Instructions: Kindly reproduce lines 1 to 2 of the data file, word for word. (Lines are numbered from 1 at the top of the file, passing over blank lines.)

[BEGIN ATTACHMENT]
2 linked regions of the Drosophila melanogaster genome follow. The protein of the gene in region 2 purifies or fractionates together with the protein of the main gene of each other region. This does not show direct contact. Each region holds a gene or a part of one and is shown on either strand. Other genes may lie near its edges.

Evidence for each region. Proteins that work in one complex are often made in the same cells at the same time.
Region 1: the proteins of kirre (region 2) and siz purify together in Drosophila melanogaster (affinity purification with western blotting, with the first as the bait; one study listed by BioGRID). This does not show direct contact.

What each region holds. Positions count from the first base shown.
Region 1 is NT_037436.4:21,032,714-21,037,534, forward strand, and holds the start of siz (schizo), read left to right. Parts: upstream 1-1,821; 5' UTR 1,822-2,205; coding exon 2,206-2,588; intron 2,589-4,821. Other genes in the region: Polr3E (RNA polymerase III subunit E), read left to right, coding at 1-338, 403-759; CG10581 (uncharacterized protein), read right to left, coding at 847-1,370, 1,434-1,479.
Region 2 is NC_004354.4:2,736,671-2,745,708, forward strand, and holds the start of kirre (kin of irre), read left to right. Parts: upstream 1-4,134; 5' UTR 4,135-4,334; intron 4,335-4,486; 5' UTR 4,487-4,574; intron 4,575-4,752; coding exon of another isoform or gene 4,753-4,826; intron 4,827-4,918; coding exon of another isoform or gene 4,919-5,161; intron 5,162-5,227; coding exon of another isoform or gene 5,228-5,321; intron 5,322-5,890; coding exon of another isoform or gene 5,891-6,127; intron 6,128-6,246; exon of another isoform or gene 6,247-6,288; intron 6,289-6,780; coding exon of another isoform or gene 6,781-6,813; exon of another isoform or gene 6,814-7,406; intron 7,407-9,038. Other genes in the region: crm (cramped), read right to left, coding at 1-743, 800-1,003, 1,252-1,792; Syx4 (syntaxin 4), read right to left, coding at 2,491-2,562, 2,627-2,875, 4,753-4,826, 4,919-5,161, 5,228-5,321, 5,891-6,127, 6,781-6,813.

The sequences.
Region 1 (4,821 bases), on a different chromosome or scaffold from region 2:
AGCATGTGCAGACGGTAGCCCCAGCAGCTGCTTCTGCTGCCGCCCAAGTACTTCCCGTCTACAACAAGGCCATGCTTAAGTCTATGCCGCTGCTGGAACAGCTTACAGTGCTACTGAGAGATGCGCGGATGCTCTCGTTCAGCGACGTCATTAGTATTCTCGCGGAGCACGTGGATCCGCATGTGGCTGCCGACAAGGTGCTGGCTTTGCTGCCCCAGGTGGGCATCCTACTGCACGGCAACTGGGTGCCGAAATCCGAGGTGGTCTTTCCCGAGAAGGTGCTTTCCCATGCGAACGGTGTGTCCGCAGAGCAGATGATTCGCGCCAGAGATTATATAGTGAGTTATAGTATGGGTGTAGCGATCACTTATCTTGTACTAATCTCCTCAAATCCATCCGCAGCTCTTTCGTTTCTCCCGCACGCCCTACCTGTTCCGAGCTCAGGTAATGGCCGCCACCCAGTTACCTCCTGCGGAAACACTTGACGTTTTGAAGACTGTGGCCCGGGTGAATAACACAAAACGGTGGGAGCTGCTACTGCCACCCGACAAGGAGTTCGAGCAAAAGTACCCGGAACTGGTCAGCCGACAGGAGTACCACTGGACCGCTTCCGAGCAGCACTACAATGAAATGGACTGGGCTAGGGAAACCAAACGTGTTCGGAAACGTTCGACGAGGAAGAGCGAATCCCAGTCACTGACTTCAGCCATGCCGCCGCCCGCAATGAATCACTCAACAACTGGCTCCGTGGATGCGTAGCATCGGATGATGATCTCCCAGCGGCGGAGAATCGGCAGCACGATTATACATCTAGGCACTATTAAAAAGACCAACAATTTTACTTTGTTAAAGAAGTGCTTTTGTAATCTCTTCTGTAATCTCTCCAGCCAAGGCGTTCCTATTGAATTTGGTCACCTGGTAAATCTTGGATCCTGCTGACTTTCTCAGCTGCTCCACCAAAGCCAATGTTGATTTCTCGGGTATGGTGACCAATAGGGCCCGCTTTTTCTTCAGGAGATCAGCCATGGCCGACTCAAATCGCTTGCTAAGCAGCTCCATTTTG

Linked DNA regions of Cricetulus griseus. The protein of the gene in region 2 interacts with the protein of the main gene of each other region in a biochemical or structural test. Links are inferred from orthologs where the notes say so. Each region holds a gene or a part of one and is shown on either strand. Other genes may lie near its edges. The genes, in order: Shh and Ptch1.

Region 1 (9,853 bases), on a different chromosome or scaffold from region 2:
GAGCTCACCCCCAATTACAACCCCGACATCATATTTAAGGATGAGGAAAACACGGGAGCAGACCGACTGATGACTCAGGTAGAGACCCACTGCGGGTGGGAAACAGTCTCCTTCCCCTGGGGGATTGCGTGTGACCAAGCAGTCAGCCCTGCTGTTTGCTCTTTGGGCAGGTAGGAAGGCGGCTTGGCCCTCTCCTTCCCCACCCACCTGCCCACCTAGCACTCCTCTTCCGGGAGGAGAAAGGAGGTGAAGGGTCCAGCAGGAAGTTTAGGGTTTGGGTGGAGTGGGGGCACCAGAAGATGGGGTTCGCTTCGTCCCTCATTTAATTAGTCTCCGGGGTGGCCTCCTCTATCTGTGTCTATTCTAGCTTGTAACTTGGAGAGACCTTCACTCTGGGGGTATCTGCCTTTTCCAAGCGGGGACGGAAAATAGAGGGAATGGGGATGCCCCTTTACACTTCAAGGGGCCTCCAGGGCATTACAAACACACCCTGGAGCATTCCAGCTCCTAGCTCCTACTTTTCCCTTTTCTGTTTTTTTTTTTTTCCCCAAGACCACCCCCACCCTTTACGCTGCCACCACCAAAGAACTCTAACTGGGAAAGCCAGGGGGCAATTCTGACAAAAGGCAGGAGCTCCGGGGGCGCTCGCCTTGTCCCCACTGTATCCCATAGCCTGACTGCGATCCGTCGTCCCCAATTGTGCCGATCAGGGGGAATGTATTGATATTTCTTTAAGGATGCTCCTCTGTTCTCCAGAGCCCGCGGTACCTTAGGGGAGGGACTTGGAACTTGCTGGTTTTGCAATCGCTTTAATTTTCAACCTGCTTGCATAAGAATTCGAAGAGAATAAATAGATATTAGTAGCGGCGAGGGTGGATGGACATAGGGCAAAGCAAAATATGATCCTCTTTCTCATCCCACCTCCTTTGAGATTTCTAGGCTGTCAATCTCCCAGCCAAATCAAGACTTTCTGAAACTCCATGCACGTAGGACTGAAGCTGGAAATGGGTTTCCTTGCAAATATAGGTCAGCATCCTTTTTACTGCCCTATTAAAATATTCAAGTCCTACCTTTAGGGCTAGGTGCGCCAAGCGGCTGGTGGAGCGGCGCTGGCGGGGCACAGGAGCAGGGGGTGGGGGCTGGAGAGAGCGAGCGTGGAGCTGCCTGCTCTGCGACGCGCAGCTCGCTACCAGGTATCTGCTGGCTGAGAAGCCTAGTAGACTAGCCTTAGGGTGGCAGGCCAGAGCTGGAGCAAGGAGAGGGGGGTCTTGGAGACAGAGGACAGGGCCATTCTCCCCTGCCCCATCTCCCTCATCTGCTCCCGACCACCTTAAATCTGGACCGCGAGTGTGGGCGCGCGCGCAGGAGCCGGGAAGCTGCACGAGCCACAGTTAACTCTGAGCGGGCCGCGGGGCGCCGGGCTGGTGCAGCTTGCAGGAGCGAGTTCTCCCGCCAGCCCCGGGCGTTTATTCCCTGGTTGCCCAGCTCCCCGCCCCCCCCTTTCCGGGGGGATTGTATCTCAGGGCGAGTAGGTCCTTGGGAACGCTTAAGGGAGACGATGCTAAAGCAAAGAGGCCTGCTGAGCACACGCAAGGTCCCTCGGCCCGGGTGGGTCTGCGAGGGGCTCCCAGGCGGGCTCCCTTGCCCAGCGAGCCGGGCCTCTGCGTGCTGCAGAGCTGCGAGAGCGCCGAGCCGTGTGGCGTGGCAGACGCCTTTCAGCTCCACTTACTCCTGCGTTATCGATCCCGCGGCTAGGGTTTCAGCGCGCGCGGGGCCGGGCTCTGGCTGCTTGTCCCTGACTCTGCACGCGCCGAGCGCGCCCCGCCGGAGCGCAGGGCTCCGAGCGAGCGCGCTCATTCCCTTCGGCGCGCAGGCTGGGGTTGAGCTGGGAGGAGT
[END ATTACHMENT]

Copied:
2 linked regions of the Drosophila melanogaster genome follow. The protein of the gene in region 2 purifies or fractionates together with the protein of the main gene of each other region. This does not show direct contact. Each region holds a gene or a part of one and is shown on either strand. Other genes may lie near its edges.

Evidence for each region. Proteins that work in one complex are often made in the same cells at the same time.